• The so-called “magic number,” a formula that measures new ARR from sales and marketing expenses.
  • Your sales attainment rate, which indicates whether your sales team is hitting its quota and if you have the wiggle room to hire more representatives.
  • Monthly revenue per employee.

However you decide to track efficient growth, the goal is clear: getting back to efficient growth that is sustainable for the company, its employees, and its investors.

How can you maintain an efficient growth mindset as you grow?

After a successful fundraising round, the adrenaline high and external expectations often get leadership teams to think about growth at all costs. In fact, many startups have fallen into this trap and ended up having to make significant cutbacks on their budgets and growth goals. This is a hard lesson to learn.

When our company achieved a Series A raise, we were determined to keep pursuing high growth but always kept our eyes on efficiency. So, how did we maintain this efficient growth mindset after a big raise?

  • Strive for high output, not a high number of employees. Don’t let headcount become a vanity metric for your growth. Put more value on the quality of output each employee can provide, rather than on the number of employees on your team.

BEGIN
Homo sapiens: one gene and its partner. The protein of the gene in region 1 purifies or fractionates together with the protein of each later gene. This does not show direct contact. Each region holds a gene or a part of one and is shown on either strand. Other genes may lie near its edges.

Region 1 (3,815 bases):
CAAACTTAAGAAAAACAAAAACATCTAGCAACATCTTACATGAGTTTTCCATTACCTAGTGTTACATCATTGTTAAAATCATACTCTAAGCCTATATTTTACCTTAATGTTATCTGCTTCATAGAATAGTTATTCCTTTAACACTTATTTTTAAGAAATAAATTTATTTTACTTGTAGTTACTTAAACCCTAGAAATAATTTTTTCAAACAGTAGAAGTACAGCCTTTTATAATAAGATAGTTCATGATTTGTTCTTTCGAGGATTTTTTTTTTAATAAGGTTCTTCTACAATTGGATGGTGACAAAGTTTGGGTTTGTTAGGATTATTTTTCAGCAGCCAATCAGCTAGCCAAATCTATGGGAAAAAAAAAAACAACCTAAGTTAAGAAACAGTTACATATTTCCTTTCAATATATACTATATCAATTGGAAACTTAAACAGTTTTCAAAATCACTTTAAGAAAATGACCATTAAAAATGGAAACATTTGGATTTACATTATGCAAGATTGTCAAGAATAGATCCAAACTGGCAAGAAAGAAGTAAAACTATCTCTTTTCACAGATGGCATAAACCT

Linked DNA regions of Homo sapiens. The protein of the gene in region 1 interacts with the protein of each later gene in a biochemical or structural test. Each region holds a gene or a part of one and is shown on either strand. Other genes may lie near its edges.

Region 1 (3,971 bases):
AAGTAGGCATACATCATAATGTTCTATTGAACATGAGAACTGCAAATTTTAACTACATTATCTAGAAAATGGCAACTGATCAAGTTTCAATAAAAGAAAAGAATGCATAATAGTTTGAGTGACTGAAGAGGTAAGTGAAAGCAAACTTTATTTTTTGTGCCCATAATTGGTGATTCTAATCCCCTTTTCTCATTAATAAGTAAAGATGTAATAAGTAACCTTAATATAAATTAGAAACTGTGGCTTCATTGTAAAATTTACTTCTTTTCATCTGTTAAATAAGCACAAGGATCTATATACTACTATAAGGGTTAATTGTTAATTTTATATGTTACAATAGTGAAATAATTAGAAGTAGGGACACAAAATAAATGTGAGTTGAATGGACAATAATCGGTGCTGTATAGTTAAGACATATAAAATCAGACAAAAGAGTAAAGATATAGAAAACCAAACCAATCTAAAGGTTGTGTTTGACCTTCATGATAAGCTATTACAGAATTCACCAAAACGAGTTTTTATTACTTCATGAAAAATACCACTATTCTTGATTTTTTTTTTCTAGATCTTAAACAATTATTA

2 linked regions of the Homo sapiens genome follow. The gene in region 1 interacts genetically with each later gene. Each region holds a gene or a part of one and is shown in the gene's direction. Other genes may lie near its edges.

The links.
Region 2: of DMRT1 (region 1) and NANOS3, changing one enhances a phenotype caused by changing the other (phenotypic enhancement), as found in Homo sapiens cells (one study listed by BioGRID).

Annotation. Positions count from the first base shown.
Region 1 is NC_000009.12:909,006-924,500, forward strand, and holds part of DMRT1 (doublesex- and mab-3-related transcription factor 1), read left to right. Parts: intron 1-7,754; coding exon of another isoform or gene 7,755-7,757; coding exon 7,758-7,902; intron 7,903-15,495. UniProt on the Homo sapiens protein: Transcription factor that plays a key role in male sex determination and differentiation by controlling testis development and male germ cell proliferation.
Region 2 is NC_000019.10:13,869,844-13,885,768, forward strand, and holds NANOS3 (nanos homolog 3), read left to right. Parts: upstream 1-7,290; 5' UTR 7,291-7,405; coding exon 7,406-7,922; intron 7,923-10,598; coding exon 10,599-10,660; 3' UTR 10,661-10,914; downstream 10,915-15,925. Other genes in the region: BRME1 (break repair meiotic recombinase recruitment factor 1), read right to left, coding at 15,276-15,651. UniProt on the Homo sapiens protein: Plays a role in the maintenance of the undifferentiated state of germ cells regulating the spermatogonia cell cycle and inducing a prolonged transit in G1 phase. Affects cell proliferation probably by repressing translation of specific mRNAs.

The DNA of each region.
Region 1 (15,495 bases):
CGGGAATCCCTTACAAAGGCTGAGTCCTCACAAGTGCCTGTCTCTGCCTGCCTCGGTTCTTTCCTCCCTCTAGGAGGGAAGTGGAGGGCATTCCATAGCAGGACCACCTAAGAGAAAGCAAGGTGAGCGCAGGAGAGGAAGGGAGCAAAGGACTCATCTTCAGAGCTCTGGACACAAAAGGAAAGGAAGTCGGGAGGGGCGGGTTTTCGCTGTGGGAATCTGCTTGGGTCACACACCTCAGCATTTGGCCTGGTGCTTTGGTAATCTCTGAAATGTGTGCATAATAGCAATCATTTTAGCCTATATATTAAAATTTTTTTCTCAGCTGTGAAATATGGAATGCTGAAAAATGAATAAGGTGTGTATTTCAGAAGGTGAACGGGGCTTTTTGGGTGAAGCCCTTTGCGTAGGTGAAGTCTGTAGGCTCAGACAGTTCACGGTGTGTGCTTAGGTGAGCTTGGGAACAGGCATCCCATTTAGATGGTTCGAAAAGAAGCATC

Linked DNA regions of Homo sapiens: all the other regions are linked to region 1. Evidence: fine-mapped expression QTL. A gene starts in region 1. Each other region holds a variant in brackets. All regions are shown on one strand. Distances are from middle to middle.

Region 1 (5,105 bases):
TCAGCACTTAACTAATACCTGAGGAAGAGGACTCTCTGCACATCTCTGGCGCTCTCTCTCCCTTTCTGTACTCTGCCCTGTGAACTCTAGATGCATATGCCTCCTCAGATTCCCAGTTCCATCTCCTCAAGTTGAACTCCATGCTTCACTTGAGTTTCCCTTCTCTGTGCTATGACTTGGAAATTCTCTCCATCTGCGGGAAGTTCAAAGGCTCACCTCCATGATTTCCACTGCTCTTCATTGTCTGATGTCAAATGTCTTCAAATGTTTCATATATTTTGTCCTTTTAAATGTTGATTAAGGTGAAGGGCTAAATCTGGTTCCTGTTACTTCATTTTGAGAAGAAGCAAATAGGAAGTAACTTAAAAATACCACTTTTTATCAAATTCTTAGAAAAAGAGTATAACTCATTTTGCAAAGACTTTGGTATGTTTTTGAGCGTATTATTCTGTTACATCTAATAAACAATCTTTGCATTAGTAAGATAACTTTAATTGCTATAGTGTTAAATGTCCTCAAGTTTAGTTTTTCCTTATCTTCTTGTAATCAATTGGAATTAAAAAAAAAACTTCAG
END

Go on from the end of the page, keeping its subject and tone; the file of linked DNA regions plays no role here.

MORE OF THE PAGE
• Track champion lifetime value. Customer lifetime value is a known metric, but you should also measure “champion LTV.” As a company grows, your relationships grow with it. And more people can bring your product and services to their next company. End users, decision-makers, and influencers are all potential sources of new business for your company. Tracking these sources of new business along with your individual champions when they change their jobs can be one of your most cost-effective channels for revenue generation.
  • Set clear guidelines about when to spend and when to cut the budget. Right now, leaders are being forced to make such guidelines when they should have been using them all along.
  • Accept the new reality and adapt your plans quickly. Remember, efficient growth is vastly different from growth at all costs. An efficient growth mindset means accepting that market conditions can change, and revenue goals can and should change with them. If there is a change in the reality of what “good” will look like for your company and your market, embrace the new reality, go back to the drawing board and adapt your plans as quickly as you can.

If the past two years were all about growth at all costs, the next two will be about efficient growth. Companies will be “going on a diet” to get leaner and more productive while focusing on delivering true value to customers.

Obviously, there is no perfect formula for growing a startup, and I don’t claim to have all of the answers. However, the approach I’ve outlined has helped my team grow through a funding round and economic downturn. Adopting an efficient growth mindset has allowed us to keep our eyes on the prize for long-term growth.